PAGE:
1. Established Existing Business.
An existing business is a known entity. It has an established and historical track record. It has a customer or client base, established vendors, and suppliers. It has a physical location and has furniture, fixtures, and equipment all in place. The term “turnkey operation” is overused, but an existing business is just that, plus everything else. New franchises may offer a so-called turnkey business, but it ends there. Start-ups are starting from scratch.
2. Business Relationships.
In addition to the existing relationships with customers or clients, vendors, and suppliers, most businesses also have experienced employees who are a valuable asset. Buyers may already have established relationships with banks, insurance companies, printers, advertisers, professional advisors, etc., but if not, the existing owner does have these relationships, and they can readily be transferred.
3. Not “A Pig in a Poke”.
Starting a new business is just that: “a pig in a poke.” No matter how much research, time, and money are invested, there is still a big risk in starting a business from scratch. The existing business has a financial track record and established policies and procedures. A prospective buyer can see the financial history of the business — when sales are the highest and lowest, what the real expenses of the business are, how much money an owner can make, etc. Also, in almost all cases, a seller is more than willing to stay to teach and work with the new owner — sometimes free of charge.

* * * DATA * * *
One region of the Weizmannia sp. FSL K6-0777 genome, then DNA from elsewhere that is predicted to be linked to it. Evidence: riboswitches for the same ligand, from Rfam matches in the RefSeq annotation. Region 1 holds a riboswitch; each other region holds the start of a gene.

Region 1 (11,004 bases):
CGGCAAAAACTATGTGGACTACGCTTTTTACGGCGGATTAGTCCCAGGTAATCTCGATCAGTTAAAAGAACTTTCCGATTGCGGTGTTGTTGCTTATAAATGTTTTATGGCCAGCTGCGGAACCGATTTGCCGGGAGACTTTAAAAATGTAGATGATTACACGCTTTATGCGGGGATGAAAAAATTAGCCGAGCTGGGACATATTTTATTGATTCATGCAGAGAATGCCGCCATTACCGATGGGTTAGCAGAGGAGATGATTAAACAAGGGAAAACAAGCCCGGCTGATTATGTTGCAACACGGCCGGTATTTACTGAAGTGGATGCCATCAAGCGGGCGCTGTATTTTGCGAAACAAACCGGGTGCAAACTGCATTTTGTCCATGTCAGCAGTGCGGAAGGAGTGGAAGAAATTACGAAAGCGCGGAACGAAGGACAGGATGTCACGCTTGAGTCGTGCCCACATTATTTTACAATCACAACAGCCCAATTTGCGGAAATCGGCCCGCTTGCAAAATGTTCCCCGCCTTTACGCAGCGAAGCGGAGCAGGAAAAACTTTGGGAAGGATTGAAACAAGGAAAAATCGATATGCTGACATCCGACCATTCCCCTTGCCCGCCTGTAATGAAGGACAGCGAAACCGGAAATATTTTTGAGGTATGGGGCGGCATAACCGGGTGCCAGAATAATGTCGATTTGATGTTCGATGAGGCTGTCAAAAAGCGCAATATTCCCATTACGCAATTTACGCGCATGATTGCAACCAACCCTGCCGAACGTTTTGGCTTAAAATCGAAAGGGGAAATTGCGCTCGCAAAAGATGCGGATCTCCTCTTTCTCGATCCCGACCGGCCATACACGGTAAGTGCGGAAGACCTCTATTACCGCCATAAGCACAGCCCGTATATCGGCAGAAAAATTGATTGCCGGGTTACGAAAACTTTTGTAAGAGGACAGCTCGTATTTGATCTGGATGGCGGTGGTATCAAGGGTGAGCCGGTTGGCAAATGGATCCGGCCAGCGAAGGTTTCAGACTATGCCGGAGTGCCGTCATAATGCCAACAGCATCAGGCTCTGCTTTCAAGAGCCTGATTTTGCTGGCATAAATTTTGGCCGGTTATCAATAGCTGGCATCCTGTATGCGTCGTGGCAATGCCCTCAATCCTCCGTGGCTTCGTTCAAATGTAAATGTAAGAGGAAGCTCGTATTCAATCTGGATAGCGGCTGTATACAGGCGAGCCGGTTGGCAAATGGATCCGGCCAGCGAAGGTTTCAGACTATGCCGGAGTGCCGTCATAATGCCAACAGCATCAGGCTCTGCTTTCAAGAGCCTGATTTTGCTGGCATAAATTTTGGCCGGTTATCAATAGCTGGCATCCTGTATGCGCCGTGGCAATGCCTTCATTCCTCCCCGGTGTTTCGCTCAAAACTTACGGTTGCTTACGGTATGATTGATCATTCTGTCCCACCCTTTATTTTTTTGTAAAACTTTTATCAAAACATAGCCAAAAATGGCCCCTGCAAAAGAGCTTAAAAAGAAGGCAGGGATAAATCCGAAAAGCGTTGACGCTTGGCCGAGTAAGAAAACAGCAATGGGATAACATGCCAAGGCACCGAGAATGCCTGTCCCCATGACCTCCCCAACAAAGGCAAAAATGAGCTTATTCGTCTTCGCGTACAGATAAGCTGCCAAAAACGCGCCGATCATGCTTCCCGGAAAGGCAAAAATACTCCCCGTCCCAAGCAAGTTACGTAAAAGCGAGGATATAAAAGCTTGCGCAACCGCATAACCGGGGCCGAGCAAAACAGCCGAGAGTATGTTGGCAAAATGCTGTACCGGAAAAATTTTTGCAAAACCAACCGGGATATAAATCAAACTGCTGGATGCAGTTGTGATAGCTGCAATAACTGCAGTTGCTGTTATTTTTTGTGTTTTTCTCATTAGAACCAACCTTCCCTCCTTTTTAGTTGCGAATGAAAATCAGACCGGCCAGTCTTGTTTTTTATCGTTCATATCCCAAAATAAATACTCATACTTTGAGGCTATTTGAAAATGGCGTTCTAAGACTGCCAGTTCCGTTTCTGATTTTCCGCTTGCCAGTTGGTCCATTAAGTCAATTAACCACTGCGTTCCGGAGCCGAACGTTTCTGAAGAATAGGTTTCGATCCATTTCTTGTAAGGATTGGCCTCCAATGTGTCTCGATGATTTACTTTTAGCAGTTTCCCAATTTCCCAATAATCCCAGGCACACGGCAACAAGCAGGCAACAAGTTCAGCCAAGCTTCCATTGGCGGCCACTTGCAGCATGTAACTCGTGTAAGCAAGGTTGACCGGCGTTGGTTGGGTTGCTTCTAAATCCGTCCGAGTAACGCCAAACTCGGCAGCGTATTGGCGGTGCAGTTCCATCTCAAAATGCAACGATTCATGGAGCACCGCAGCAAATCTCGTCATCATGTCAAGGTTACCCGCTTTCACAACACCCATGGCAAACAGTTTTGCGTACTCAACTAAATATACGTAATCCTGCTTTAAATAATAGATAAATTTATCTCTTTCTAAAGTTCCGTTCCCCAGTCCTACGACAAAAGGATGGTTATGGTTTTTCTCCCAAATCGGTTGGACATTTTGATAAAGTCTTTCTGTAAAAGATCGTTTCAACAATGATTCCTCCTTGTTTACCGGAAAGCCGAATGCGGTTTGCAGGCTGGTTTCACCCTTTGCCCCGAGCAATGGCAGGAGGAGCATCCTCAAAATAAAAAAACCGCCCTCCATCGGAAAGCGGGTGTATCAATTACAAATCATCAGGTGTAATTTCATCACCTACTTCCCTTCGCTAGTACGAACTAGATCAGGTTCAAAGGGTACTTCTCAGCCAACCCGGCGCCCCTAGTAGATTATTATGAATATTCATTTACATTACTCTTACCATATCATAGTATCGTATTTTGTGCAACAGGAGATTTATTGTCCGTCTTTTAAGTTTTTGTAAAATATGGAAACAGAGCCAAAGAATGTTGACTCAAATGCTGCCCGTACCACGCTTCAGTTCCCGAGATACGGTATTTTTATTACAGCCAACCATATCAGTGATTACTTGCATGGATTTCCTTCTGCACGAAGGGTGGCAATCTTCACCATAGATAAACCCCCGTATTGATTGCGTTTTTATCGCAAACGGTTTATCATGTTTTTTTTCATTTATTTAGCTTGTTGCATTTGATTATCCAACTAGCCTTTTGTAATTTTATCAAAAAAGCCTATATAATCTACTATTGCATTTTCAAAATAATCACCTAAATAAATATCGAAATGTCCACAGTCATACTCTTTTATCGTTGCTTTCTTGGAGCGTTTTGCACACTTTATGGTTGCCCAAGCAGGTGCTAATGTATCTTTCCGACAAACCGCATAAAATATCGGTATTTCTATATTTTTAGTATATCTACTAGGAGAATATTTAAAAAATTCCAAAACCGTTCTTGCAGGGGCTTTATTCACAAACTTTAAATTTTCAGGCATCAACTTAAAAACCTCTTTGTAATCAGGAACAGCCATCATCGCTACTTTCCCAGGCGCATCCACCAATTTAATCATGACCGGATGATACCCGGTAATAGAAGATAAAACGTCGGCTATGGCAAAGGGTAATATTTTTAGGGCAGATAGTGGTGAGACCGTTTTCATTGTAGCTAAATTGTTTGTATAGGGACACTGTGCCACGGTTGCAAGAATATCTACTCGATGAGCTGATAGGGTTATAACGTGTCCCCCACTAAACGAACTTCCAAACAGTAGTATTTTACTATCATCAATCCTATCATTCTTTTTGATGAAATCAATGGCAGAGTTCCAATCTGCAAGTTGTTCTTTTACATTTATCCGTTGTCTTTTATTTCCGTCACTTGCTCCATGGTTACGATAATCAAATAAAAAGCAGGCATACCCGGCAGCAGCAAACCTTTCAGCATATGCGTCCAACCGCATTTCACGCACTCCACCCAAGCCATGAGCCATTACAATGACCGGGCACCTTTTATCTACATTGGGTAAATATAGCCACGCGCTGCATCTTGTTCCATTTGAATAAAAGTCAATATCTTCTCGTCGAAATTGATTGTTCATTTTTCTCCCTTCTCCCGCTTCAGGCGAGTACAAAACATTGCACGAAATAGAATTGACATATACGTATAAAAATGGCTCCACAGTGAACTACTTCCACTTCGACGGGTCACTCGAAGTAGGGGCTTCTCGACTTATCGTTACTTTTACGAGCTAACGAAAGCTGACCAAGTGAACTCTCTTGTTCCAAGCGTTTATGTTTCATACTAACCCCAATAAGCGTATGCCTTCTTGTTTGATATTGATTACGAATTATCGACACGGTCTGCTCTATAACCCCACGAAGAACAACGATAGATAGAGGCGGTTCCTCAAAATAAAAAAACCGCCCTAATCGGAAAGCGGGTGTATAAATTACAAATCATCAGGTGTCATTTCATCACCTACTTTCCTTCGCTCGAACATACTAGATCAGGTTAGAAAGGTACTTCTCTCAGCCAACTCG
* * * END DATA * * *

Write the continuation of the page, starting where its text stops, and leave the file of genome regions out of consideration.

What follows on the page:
4. Price and Terms.
The seller has everything in place. The business is in operation and a price is established. Opening a new business from scratch can be the proverbial “money pit.” When purchasing an established business, the buyer knows exactly what he or she is getting for his money. In most cases, the seller is also willing to take a reasonable down payment and then finance the balance of the purchase price.
5. The “Unwritten” Guarantee.
By financing the purchase price, the seller is saying that he or she is confident that the business will be able to pay its bills, support the new owner, plus make any required payments to the seller.